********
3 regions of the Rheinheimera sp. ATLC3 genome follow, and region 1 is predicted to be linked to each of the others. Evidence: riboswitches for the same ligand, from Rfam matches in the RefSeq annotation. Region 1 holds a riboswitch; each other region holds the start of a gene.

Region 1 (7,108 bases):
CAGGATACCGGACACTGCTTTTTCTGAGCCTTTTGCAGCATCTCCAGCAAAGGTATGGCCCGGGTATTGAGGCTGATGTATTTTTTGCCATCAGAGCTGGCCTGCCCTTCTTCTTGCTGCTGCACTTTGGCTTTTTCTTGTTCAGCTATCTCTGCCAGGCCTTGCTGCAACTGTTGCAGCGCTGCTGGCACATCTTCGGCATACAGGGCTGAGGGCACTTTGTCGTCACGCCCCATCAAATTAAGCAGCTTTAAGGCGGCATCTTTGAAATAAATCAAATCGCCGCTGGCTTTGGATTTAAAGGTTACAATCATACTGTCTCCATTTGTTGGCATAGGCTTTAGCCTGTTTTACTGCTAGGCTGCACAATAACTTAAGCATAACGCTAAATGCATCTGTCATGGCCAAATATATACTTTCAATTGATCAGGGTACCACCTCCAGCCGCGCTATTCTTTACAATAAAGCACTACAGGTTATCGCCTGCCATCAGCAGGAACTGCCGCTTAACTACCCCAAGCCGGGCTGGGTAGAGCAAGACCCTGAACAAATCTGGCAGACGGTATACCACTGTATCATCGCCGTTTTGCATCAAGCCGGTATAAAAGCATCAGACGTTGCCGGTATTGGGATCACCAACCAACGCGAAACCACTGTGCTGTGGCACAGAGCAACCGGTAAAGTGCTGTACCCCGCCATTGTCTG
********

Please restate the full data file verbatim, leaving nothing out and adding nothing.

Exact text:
3 regions of the Rheinheimera sp. ATLC3 genome follow, and region 1 is predicted to be linked to each of the others. Evidence: riboswitches for the same ligand, from Rfam matches in the RefSeq annotation. Region 1 holds a riboswitch; each other region holds the start of a gene.

Region 1 (7,108 bases):
CAGGATACCGGACACTGCTTTTTCTGAGCCTTTTGCAGCATCTCCAGCAAAGGTATGGCCCGGGTATTGAGGCTGATGTATTTTTTGCCATCAGAGCTGGCCTGCCCTTCTTCTTGCTGCTGCACTTTGGCTTTTTCTTGTTCAGCTATCTCTGCCAGGCCTTGCTGCAACTGTTGCAGCGCTGCTGGCACATCTTCGGCATACAGGGCTGAGGGCACTTTGTCGTCACGCCCCATCAAATTAAGCAGCTTTAAGGCGGCATCTTTGAAATAAATCAAATCGCCGCTGGCTTTGGATTTAAAGGTTACAATCATACTGTCTCCATTTGTTGGCATAGGCTTTAGCCTGTTTTACTGCTAGGCTGCACAATAACTTAAGCATAACGCTAAATGCATCTGTCATGGCCAAATATATACTTTCAATTGATCAGGGTACCACCTCCAGCCGCGCTATTCTTTACAATAAAGCACTACAGGTTATCGCCTGCCATCAGCAGGAACTGCCGCTTAACTACCCCAAGCCGGGCTGGGTAGAGCAAGACCCTGAACAAATCTGGCAGACGGTATACCACTGTATCATCGCCGTTTTGCATCAAGCCGGTATAAAAGCATCAGACGTTGCCGGTATTGGGATCACCAACCAACGCGAAACCACTGTGCTGTGGCACAGAGCAACCGGTAAAGTGCTGTACCCCGCCATTGTCTG